We are interested in the genetic basis of naturally occurring behaviors. Presently we are focusing our investigations on three primary behaviors: burrowing behavior, climbing behavior and mate choice/mating system. First, we are studying the genetic basis of mate choice and mating system in Peromyscus using a forward genetics approach (i.e., genetic crosses of species that vary in behaviors). Using a similar approach, we are exploring the genetics of innate burrow-building between two sister species of Peromyscus that differ in their burrow design. In both of these projects, we are characterizing the genetic architecture of behavior. We ask the following questions: How many and which genes contribute to behavioral adaptation? Do adaptive behaviors and morphologies have similar genetic architectures? Do adaptive behaviors have a large genetic component? Is behavioral variation controlled by changes in gene regulation?
To better understand the evolutionary dynamics of behavioral evolution, we are also investigating:
(1) the prevalence and causes of behavioral variation in nature
(2) the evolution of behaviorial traits among closely related species of Peromyscus.
Different species of Peromyscus build dramatically different burrows in the wild, and these burrow structures are important for both survival and reproduction. In particular, the burrows of the oldfield mouse (P. polionotus) are eminently large and complex compared to the short, simple burrows of their sister species, the deer mouse (P. maniculatus). Strikingly, the oldfield mouse excavates a second “escape tunnel,” which radiates up from the nest chamber to just below the soil surface. This secret escape hatch is derived and unique to P. polionotus, and thus represents an evolutionary innovation. (Figure by Hillery Metz, Harvard)
Since burrowing behavior leaves behind an “extended phenotype,” we are able to study the “morphology” of the burrows themselves, in addition to the digging behavior of the mice. We have shown that these burrowing behaviors are largely innate, and are recapitulated by mice raised under controlled laboratory conditions, allowing us to study the genetic basis of this species-specific behavior. Current research on burrowing is focused on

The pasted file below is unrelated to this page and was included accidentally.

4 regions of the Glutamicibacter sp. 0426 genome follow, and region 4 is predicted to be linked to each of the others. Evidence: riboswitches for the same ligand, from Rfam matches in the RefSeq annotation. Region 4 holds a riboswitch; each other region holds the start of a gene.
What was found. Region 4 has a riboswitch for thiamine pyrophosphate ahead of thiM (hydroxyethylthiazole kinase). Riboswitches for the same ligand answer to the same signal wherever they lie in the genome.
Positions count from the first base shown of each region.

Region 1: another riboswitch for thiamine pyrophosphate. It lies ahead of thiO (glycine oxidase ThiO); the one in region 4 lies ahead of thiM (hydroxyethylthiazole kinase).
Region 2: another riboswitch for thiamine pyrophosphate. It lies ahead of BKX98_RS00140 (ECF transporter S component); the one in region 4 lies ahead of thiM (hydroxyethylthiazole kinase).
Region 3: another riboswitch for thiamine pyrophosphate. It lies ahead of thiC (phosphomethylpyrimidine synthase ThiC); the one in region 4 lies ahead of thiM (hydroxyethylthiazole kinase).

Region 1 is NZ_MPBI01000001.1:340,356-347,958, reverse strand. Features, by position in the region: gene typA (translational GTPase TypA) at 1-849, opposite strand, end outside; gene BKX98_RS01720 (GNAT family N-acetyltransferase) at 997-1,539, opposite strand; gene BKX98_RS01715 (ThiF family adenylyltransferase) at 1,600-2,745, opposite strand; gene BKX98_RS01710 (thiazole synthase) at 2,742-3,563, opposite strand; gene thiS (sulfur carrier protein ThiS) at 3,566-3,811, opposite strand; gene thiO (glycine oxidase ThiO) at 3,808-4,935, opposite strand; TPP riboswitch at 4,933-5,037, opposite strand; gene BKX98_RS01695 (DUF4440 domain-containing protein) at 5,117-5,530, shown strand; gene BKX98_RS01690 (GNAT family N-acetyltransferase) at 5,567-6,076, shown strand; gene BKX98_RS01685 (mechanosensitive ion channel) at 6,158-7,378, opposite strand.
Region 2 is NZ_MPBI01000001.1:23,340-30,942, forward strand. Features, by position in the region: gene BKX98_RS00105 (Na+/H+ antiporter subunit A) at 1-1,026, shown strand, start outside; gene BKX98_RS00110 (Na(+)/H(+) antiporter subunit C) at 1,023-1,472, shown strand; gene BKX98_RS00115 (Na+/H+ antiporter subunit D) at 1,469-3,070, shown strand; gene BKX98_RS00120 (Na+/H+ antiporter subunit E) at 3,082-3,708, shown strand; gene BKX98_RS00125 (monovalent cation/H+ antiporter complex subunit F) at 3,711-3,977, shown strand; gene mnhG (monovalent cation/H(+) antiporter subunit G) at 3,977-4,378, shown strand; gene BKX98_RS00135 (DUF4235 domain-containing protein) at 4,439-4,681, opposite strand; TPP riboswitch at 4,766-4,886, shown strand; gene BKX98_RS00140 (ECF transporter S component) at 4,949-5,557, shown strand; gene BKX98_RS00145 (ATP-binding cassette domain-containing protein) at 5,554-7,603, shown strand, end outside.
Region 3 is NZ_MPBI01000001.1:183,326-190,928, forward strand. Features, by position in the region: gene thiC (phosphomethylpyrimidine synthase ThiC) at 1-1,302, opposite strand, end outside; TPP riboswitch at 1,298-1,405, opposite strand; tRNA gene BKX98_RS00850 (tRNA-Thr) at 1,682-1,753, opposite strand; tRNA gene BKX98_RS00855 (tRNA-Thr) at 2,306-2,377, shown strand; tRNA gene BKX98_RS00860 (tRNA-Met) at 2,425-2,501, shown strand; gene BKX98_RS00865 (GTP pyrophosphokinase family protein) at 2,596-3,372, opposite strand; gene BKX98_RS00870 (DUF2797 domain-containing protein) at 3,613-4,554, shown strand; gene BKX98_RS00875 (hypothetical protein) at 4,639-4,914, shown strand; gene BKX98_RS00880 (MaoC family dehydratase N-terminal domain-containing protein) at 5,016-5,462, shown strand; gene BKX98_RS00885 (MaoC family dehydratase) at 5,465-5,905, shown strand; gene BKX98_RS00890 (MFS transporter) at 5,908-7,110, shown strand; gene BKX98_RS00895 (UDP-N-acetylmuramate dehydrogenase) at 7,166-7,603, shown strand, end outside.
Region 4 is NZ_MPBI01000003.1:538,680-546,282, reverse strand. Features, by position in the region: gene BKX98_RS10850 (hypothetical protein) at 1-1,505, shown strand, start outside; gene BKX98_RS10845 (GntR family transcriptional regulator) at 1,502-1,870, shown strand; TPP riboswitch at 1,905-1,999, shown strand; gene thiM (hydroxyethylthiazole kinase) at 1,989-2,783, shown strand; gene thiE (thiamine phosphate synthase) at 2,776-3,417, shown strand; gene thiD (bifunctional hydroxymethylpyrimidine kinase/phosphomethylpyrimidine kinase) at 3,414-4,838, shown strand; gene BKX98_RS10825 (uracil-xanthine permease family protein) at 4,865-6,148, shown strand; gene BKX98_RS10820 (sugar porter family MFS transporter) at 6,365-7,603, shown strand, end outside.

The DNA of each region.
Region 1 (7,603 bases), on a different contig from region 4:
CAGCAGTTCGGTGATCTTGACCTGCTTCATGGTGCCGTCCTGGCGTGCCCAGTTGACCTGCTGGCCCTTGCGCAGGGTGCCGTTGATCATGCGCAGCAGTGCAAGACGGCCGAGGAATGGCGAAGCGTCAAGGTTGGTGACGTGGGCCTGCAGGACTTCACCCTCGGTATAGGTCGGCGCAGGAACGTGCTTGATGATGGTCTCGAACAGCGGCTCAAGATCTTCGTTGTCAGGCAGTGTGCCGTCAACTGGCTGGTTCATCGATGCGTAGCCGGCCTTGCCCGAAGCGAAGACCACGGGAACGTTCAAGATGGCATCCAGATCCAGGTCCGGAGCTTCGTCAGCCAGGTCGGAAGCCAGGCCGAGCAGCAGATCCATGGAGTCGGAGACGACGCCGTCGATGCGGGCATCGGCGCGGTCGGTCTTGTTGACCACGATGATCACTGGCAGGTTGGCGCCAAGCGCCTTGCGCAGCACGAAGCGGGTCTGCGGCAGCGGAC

(1) identifying the genes that contribute to differences in burrow architecture,
(2) uncovering the genetic basis of differences in digging activity in recordings of mice burrowing in “antfarms,” and
(3) studying the neurobiological basis of differences in burrowing behavior through pharmacology, neural activity, and candidate gene approaches.
Peromyscus maniculatus live in a wide variety of habitats across North America, from the ancient forests of the Pacific Northwest to the flat prairies of the Midwest. These different habitats offer varied opportunities for arboreal movement; correspondingly, forest mice have a number of morphological and behavioral adaptations that allow them to take advantage of the vertical nature of forest habitats. In addition to longer feet and tails, forest mice have evolved an innate preference for higher perches and are more adept at crossing horizontal branches than their prairie counterparts. We test climbing ability and preference with laboratory assays and then use genetic mapping techniques to understand the genetic mechanisms underlying the interplay between behavioral and morphological adaptations. (Photo credit: Evan Kingsley, Harvard)
Peromyscus species differ in their mating system, ranging from strong monogamy and biparental care to promiscuity with mostly maternal care. We are examining the genetic and neuronal bases of social behaviors between closely related species of Peromyscus that differ in mating system. (Photo credit: Rowan Barrett, Harvard)